SDN and NFV business benefits explained in plain English

SDN and NFV business benefits explained in plain English

It has been a popular buzzword to add abbreviations SDN/NFV (software define network / network function virtualization) in any telecom presentations during the last years. For me the NFV hit hard around 2011 when showcasing opportunities in Cebit 2011. It was mind blowing to explain how you can increase network capacity in a couple of minutes instead of months and just by clicking your computer. This is definitely one of the benefits of NFV, but it is the most significant.

Telecom has been and still is a deep pocket game. Telecom products have traditionally been described with an adjective, telecom grade. This has meant 99.999% reliability. Telecom grade is the opposite term to IT product, the world where reliability has been considered to be less important. This world was left behind some 20 years ago, but the change has been slow. Traditionally reliability of telecom products has meant custom designed components and redundant HW designs. This has meant low volumes and high prices. Nowadays the claim is more on the performance side, we need something special to meet delay requirements.

For the telecom ecosystem designing custom made HW means very high costs (design and product) meaning that there are not that many companies able to do this. Very good example is comparison between WLAN AP and LTE pico eNodeB. They are basically the same function devices, but eNodeB cost is some 5x more. WLAN AP is manufactured by hundreds of companies, LTE picos about 5. WLAN is not considered telecom grade, but still about 75% of internet traffic uses WLAN as an access media. WLAN is used in hospitals and used for banking, just giving some examples. Now with NFV we can get rid of telecom grade HW, not for RF yet but for the rest of the network. When network functions are based on general purpose HW and open source platforms any size of company can build lets say switches, database, policy functions etc. In telecom everything is fairly standardized and new standards are published on a regular basis so it is straightforward for smaller and agile companies to enter the market place. This will mean more competition and significantly lower prices. When there are more vendors the role of integrator will increase. Here is an interesting analogy with retail, department stores are in trouble because smaller vendors can sell directly to consumers.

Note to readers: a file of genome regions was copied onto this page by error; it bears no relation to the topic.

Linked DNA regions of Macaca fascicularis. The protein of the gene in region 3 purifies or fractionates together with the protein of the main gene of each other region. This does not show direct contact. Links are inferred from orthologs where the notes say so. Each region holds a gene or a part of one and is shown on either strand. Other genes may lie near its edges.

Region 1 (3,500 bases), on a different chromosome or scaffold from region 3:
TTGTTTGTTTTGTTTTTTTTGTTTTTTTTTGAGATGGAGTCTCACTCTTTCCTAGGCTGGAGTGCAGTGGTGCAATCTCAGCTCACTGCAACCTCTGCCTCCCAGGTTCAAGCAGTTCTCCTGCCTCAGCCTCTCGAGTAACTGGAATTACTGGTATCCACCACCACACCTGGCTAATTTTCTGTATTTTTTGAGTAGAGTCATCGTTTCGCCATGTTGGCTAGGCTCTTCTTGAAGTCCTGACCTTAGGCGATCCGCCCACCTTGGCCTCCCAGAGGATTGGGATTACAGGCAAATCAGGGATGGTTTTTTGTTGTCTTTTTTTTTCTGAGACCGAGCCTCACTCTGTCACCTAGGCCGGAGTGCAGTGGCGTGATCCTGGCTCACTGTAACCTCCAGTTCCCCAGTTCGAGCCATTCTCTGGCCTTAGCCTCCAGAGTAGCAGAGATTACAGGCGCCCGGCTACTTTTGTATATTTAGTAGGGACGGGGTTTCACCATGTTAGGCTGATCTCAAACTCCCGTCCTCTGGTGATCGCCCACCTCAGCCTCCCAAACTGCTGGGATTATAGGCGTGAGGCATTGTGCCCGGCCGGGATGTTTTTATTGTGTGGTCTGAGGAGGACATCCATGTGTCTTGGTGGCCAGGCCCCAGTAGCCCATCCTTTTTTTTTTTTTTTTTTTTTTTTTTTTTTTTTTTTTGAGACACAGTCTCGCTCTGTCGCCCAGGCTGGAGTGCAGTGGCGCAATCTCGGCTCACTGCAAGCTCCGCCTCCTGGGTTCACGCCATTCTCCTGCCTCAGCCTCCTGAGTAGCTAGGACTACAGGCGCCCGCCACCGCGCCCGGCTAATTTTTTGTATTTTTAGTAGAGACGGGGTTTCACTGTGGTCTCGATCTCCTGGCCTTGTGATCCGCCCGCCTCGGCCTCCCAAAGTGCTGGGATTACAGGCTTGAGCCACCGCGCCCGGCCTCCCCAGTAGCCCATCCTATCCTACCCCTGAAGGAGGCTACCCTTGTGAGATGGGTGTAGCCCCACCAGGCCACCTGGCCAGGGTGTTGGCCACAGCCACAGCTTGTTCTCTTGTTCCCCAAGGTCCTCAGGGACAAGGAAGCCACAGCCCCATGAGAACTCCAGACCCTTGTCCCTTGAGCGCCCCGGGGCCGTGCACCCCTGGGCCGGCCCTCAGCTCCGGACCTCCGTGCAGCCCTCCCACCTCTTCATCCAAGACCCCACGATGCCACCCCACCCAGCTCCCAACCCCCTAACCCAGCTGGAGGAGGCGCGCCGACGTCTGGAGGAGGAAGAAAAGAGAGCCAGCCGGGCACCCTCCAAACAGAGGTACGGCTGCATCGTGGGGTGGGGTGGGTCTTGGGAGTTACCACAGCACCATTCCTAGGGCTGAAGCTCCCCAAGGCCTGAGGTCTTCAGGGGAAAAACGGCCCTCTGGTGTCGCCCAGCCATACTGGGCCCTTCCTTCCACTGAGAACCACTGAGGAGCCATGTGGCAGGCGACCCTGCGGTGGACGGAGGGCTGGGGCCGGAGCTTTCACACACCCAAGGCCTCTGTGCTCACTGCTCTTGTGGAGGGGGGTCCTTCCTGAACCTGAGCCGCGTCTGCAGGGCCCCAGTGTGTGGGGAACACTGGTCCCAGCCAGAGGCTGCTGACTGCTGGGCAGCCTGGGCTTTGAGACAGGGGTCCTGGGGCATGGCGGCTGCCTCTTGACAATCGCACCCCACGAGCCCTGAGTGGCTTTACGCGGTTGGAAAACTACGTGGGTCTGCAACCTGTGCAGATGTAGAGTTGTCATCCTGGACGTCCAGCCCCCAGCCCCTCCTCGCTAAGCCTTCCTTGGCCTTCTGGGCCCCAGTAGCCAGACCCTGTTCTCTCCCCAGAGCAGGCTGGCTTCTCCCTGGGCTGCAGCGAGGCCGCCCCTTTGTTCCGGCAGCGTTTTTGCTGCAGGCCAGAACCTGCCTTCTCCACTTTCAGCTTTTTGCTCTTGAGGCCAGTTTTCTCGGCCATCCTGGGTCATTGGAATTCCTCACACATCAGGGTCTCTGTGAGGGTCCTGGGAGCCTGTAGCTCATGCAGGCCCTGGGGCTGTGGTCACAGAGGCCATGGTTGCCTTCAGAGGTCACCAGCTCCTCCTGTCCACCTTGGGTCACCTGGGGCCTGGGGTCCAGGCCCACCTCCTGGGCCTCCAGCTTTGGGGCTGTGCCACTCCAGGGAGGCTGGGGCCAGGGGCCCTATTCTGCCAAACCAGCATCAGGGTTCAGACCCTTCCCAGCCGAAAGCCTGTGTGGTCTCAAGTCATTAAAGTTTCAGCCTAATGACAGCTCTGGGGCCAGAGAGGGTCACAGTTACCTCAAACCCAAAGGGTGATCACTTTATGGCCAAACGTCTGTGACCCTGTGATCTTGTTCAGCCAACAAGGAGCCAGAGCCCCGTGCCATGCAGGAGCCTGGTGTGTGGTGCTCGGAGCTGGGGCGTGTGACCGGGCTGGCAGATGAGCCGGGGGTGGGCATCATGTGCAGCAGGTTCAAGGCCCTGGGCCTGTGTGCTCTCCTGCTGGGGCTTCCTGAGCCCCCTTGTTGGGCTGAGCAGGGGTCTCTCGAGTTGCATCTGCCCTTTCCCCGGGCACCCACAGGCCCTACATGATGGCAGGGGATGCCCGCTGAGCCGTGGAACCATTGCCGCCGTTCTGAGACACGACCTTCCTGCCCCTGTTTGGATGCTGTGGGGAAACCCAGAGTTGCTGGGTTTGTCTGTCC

SDN then has given us flexible networks. It is not any more needed to send somebody to the field connecting cables (well some labor is needed to set-up networks) but you can actually do configuration changes from your desk. There is a lot of functionality that can be taken even further, let the customers do their configurations by themselves. Networks are capable of being flexible, but there is a problem with user interfaces and orchestration in general. Changes are coming gradually but steadily. As a comparison you can think how stock trading is done today and compare that to the style some 20 years ago. There is also a lot of room for small and focused companies to build products on top of SDN capabilities.

To summarize, NFV is about CAPEX changes. To fully utilize its promise new competition needs to be introduced to the market. If NFV is left only for traditional telecom OEMs, cost saving potential is not fully utilized. SDN is about OPEX savings. We need to set bar higher than today and target customers to do their own configurations. This is again an area where small and agile companies can deliver new kinds of services. You might wonder if there is still a need for big telco OEM giants, yes there is a need for malls, their business model just needs to be changed a bit from their own designed and manufactured house to integrator role.

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